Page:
Antidepressant use during pregnancy: Current controversies and treatment strategies

Jennifer Payne, Samantha Meltzer-Brody

Research output: Contribution to journalArticle

Abstract

The treatment of depression during pregnancy is both a common and complex clinical challenge. The decision to expose the fetus to antidepressant medication during pregnancy must be weighed against the risks of untreated maternal depression to both mother and fetus. Maternal depression during pregnancy has been associated with increased rates of preterm birth and maternal substance use. The safety of antidepressant use during pregnancy seems to be largely reassuring but there remain 2 areas of controversy including neonatal withdrawal syndrome and primary pulmonary hypertension of the newborn. Individualized treatment recommendations based on the patient's history are essential to optimize outcomes.

Original languageEnglish (US)
Pages (from-to)469-482
Number of pages14
JournalClinical Obstetrics and Gynecology
Volume52
Issue number3
DOIs
StatePublished - Sep 2009

Fingerprint

Antidepressive Agents
Mothers
Pregnancy
Depression
Fetus
Neonatal Abstinence Syndrome
Premature Birth
Therapeutics
Newborn Infant
Safety

Keywords

  • Antidepressants
  • Depression
  • Neonatal withdrawal syndrome
  • PPHN
  • Pregnancy
  • Safety

ASJC Scopus subject areas

  • Obstetrics and Gynecology

Cite this

Antidepressant use during pregnancy : Current controversies and treatment strategies. / Payne, Jennifer; Meltzer-Brody, Samantha.

In: Clinical Obstetrics and Gynecology, Vol. 52, No. 3, 09.2009, p. 469-482.

Research output: Contribution to journalArticle

@article{25a19477840e4eb68137ffb0265185e0,
title = "Antidepressant use during pregnancy: Current controversies and treatment strategies",
abstract = "The treatment of depression during pregnancy is both a common and complex clinical challenge. The decision to expose the fetus to antidepressant medication during pregnancy must be weighed against the risks of untreated maternal depression to both mother and fetus. Maternal depression during pregnancy has been associated with increased rates of preterm birth and maternal substance use. The safety of antidepressant use during pregnancy seems to be largely reassuring but there remain 2 areas of controversy including neonatal withdrawal syndrome and primary pulmonary hypertension of the newborn. Individualized treatment recommendations based on the patient's history are essential to optimize outcomes.",
keywords = "Antidepressants, Depression, Neonatal withdrawal syndrome, PPHN, Pregnancy, Safety",
author = "Jennifer Payne and Samantha Meltzer-Brody",
year = "2009",
month = "9",
doi = "10.1097/GRF.0b013e3181b52e20",
language = "English (US)",
volume = "52",
pages = "469--482",
journal = "Clinical Obstetrics and Gynecology",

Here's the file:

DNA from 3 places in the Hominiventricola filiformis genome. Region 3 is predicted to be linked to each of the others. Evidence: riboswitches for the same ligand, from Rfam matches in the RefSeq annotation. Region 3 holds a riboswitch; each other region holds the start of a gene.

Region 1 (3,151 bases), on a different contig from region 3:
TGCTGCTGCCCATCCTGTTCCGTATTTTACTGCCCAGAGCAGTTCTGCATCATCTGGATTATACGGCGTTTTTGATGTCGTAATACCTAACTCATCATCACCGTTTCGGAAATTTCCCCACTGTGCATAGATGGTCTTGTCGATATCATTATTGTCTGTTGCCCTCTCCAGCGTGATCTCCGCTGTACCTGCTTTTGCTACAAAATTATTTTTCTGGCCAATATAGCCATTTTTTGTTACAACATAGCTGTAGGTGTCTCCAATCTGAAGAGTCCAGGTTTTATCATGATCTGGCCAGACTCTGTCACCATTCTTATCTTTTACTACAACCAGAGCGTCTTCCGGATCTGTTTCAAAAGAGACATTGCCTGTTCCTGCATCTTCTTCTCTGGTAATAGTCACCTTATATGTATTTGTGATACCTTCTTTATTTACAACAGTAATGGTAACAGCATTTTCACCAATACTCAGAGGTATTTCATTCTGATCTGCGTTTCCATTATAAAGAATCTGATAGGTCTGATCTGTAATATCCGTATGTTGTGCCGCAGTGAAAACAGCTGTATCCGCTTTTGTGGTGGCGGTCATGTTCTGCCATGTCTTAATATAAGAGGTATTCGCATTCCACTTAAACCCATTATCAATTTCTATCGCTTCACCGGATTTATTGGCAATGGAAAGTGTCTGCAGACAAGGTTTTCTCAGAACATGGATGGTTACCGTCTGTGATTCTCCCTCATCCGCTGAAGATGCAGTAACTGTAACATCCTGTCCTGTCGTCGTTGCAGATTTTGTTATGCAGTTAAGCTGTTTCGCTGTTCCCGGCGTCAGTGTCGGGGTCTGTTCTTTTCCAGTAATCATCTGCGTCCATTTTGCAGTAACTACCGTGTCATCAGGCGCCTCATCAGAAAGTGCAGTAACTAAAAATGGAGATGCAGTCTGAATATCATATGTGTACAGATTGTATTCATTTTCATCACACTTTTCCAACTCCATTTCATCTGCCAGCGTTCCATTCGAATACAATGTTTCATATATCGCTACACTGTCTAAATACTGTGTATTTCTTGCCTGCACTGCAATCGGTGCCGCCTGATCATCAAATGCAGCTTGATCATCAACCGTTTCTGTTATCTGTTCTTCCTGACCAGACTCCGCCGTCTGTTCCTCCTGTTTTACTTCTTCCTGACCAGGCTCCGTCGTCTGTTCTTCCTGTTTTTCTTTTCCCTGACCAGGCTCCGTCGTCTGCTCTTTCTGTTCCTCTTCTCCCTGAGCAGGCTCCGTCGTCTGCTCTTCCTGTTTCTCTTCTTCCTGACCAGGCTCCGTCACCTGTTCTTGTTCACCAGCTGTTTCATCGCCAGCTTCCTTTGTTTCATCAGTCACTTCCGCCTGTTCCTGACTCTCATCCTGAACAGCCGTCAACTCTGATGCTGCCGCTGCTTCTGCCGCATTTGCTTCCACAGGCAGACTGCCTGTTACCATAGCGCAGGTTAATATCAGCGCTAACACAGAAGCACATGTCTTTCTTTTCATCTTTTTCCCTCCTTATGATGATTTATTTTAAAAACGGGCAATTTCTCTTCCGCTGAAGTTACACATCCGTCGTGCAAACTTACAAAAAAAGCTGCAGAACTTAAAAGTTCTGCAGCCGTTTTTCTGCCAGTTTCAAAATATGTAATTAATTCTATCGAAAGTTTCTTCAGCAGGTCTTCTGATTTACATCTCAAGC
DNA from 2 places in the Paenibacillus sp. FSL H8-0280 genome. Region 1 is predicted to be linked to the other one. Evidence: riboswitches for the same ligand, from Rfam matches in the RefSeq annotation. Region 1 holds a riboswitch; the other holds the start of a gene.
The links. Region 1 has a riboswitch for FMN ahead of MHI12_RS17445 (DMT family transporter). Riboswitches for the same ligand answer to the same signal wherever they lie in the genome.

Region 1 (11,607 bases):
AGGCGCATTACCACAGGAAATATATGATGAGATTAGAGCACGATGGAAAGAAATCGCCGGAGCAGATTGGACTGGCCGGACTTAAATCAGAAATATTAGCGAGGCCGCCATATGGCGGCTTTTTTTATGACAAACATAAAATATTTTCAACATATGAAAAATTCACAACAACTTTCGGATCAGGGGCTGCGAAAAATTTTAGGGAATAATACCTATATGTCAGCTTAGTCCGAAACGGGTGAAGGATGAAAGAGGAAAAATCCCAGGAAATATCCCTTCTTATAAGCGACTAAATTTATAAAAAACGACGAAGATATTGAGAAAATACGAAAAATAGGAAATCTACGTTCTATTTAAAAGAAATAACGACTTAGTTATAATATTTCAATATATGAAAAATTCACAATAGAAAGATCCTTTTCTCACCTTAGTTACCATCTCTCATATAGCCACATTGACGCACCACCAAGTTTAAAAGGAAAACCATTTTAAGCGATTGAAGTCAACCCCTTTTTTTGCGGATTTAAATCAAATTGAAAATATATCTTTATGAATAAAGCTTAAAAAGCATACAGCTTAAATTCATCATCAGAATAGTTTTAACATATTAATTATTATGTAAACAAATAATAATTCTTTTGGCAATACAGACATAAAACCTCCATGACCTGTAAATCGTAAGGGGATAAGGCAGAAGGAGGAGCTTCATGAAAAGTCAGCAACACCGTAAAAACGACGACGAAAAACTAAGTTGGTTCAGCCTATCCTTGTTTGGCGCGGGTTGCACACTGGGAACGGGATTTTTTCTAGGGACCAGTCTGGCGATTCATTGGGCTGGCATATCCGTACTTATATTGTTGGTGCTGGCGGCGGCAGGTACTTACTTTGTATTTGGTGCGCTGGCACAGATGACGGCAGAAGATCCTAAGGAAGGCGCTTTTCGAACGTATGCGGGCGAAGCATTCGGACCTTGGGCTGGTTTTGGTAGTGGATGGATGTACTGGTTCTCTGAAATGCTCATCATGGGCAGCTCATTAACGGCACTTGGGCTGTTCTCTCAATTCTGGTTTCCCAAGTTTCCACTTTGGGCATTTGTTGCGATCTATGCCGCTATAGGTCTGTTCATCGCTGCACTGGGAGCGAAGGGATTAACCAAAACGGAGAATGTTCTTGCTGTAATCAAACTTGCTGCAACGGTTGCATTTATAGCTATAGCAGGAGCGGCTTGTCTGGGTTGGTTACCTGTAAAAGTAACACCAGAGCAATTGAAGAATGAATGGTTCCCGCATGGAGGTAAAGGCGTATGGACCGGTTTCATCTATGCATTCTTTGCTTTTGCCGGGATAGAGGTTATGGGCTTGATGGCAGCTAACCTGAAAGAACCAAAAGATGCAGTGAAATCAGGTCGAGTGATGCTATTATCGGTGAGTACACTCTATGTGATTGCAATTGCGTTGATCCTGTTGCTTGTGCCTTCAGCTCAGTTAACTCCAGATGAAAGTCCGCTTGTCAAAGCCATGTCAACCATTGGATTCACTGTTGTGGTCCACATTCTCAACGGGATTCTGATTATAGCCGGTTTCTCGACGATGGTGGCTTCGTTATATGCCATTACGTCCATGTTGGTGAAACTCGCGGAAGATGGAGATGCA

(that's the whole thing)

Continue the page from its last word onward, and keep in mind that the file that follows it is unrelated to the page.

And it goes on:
issn = "0009-9201",
publisher = "Lippincott Williams and Wilkins",
number = "3",

}

TY - JOUR

T1 - Antidepressant use during pregnancy

T2 - Current controversies and treatment strategies

AU - Payne, Jennifer

AU - Meltzer-Brody, Samantha

PY - 2009/9

Y1 - 2009/9

N2 - The treatment of depression during pregnancy is both a common and complex clinical challenge. The decision to expose the fetus to antidepressant medication during pregnancy must be weighed against the risks of untreated maternal depression to both mother and fetus. Maternal depression during pregnancy has been associated with increased rates of preterm birth and maternal substance use. The safety of antidepressant use during pregnancy seems to be largely reassuring but there remain 2 areas of controversy including neonatal withdrawal syndrome and primary pulmonary hypertension of the newborn. Individualized treatment recommendations based on the patient's history are essential to optimize outcomes.

AB - The treatment of depression during pregnancy is both a common and complex clinical challenge. The decision to expose the fetus to antidepressant medication during pregnancy must be weighed against the risks of untreated maternal depression to both mother and fetus. Maternal depression during pregnancy has been associated with increased rates of preterm birth and maternal substance use. The safety of antidepressant use during pregnancy seems to be largely reassuring but there remain 2 areas of controversy including neonatal withdrawal syndrome and primary pulmonary hypertension of the newborn. Individualized treatment recommendations based on the patient's history are essential to optimize outcomes.

KW - Antidepressants

KW - Depression

KW - Neonatal withdrawal syndrome

KW - PPHN

KW - Pregnancy

KW - Safety

UR - http://www.scopus.com/inward/record.url?scp=69449092488&partnerID=8YFLogxK

UR - http://www.scopus.com/inward/citedby.url?scp=69449092488&partnerID=8YFLogxK

U2 - 10.1097/GRF.0b013e3181b52e20

DO - 10.1097/GRF.0b013e3181b52e20

M3 - Article

C2 - 19661762

AN - SCOPUS:69449092488

VL - 52

SP - 469

EP - 482

JO - Clinical Obstetrics and Gynecology

JF - Clinical Obstetrics and Gynecology

SN - 0009-9201

IS - 3

ER -